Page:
• Goal 5. Achieve gender equality and empower all women and girls

  • Goal 6. Ensure availability and sustainable management of water and sanitation for all

  • Goal 7. Ensure access to affordable, reliable, sustainable and modern energy for all

  • Goal 8. Promote sustained, inclusive and sustainable economic growth, full and productive employment and decent work for all

  • Goal 9. Build resilient infrastructure, promote inclusive and sustainable industrialization and foster innovation

  • Goal 10. Reduce inequality within and among countries

  • Goal 11. Make cities and human settlements inclusive, safe, resilient and sustainable

  • Goal 12. Ensure sustainable consumption and production patterns

  • Goal 13. Take urgent action to combat climate change and its impacts*

  • Goal 14. Conserve and sustainably use the oceans, seas and marine resources for sustainable development

  • Goal 15. Protect, restore and promote sustainable use of terrestrial ecosystems, sustainably manage forests, combat desertification, and halt and reverse land degradation and halt biodiversity loss

  • Goal 16. Promote peaceful and inclusive societies for sustainable development, provide access to justice for all and build effective, accountable and inclusive institutions at all levels

  • Goal 17. Strengthen the means of implementation and revitalize the global partnership for sustainable development

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INTERGENERATIONAL EQUITY

Intergenerational equity in economic, psychological, and sociological contexts, is the concept or idea of fairness or justice in relationships between children, youth, adults and seniors, particularly in terms of treatment and interactions. It has been studied in environmental and sociological settings. [Wikipedia]

For climate policy, intergenerational equity means action now to avoid impacting our descendants, who did nothing to cause climate change problems.

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CLIMATE JUSTICE - BALI PRINCIPLES (2002)

TWO BASIC PRINCIPLES: 

"...Climate Justice insists that communities have the right to be free from climate change, its related impacts and other forms of ecological destruction.

Climate Justice affirms the need to reduce with an aim to eliminate the production of greenhouse gases and associated local pollutants"

 

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ENVIRONMENTAL JUSTICE

The United States Environmental Protection Agency defines environmental justice as follows (note: this EPA statement was Pre-Trump):

Environmental justice is the fair treatment and meaningful involvement of all people regardless of race, color, national origin, or income, with respect to the development, implementation, and enforcement of environmental laws, regulations, and policies. 

EPA has this goal for all communities and persons across this nation. It will be achieved when everyone enjoys:

  • *the same degree of protection from environmental and health hazards, and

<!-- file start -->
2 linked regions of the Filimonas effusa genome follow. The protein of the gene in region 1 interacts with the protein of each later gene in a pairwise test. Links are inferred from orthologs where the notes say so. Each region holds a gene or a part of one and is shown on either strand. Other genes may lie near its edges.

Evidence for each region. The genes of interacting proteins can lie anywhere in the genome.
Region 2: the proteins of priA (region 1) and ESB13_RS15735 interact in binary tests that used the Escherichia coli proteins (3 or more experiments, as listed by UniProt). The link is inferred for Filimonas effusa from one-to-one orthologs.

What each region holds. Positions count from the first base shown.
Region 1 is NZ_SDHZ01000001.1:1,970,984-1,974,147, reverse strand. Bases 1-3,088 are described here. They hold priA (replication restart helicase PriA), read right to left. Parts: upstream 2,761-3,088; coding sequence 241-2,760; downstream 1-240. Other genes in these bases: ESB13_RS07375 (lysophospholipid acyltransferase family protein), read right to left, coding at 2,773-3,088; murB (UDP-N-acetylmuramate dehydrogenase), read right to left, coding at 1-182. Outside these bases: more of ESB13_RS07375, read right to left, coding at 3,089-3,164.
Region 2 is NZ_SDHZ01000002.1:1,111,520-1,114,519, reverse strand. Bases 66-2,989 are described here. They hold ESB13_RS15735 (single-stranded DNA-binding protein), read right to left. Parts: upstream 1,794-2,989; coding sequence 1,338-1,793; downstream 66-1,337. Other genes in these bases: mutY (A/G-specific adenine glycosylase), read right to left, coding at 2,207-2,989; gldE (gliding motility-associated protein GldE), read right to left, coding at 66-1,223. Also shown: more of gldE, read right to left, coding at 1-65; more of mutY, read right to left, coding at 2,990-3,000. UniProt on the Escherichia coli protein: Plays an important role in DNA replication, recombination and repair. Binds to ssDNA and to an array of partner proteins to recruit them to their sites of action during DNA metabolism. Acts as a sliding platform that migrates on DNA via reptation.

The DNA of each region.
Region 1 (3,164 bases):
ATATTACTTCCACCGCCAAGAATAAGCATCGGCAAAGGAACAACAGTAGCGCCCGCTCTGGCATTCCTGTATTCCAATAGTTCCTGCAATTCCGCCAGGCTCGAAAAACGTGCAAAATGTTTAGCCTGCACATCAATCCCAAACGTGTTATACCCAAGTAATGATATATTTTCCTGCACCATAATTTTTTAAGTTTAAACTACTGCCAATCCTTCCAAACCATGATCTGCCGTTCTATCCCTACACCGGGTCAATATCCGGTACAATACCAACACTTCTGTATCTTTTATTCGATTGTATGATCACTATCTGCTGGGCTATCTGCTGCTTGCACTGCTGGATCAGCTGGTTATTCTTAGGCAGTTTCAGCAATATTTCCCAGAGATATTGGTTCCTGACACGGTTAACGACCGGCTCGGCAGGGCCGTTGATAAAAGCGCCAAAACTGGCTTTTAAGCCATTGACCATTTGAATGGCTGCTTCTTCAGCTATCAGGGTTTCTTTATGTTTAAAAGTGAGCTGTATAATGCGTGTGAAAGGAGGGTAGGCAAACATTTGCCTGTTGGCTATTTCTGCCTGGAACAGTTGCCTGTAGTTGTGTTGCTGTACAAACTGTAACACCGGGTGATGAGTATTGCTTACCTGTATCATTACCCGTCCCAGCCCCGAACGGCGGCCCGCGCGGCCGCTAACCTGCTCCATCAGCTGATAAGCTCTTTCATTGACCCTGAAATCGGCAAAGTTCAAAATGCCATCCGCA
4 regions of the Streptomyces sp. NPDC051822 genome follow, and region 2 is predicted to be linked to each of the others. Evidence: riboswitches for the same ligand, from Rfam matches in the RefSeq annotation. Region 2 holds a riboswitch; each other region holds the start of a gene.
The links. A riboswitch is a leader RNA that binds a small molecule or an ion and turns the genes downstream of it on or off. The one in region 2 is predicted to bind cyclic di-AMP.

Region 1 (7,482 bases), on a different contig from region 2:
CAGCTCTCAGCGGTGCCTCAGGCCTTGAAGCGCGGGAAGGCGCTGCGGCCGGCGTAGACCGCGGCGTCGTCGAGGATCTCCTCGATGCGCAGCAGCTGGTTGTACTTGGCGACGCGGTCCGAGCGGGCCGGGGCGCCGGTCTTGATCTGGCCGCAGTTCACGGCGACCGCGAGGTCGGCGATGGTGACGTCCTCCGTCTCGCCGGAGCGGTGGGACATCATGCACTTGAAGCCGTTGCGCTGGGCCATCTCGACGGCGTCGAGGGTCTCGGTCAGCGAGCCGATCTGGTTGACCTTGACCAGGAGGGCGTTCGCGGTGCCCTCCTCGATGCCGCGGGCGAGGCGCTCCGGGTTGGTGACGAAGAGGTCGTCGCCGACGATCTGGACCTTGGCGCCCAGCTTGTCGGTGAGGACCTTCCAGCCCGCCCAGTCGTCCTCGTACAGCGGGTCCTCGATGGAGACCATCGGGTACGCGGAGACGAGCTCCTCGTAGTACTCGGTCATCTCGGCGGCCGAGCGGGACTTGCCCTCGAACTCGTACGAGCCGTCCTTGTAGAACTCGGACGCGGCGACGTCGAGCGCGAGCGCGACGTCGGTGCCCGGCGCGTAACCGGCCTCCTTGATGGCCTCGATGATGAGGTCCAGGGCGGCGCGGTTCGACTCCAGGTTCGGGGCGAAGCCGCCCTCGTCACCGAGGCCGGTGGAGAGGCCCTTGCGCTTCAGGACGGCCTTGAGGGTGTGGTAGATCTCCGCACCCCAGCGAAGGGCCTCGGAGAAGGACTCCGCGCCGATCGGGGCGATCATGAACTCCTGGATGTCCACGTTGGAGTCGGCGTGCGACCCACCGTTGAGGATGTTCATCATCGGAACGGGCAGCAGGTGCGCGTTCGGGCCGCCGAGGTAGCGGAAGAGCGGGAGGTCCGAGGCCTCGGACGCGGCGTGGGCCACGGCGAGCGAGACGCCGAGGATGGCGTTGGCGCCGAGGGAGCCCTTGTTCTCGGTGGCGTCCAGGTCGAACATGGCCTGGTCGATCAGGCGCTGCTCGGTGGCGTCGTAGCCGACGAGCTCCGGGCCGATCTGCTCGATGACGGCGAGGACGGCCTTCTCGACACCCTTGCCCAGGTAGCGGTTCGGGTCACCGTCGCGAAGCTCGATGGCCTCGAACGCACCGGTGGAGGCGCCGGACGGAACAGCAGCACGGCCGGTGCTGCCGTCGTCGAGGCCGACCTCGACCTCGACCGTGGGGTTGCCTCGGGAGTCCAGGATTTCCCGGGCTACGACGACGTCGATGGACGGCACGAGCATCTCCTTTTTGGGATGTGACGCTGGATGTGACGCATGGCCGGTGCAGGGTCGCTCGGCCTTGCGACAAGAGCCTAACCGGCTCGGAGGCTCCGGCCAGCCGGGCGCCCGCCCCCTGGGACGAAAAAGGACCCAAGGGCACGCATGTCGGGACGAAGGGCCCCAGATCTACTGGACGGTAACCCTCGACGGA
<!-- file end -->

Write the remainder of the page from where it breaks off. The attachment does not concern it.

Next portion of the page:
• *equal access to the decision-making process to have a healthy environment in which to live, learn, and work.

National Environmental Justice Advisory Council   

The National Environmental Justice Advisory Council (NEJAC) provides advice and recommendations about broad, cross-cutting issues related to environmental justice.  

Environmental Justice and National Environmental Policy Act (NEPA) 

Federal agencies must consider environmental justice in their activities under NEPA... to determine whether low-income, minority or tribal populations are present and whether there may be disproportionately high and adverse human health or environmental effects on these populations.  

Environmental Justice in the Clean Air Act 

The provisions of Clean Air Act Section 309 require the Administrator of EPA to comment in writing upon the environmental impacts associated with certain proposed actions of other federal agencies, including actions subject to NEPA's EIS requirement. The comments must be made available to the public. 

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The NAACP Environmental and Climate Justice Program

LINK - click HERE

Environmental and Climate Justice Program Goals

Environmental injustices, including climate change, have a disproportionate impact on communities of color and low income communities in the United States and around the world.

The NAACP ECJ Program was created to provide resources and support community leadership in addressing this human and civil rights issue by advocating for these three objectives:

  • Reduce Harmful Emissions, Particularly Greenhouse Gases

  • Advance Energy Efficiency and Clean Energy

  • Strengthen Community Resilience and Livability

Access the NAACP’s Environmental and Climate Justice resources here.

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"Climate Change: Facts, Fictions, and our Faith"

Dr. Katharine Hayhoe, climate scientist "perhaps the best communicator on climate change"

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Donald Brown on Climate Ethics

 

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Rev. Michael Dowd: A Scientific View of God on a Rapidly Overheating Planet

 

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Moral Action on Climate Change - Previous Events

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Resources (videos, talks)

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Picture: Babypicturesphotos.com


Last update 18Oct2017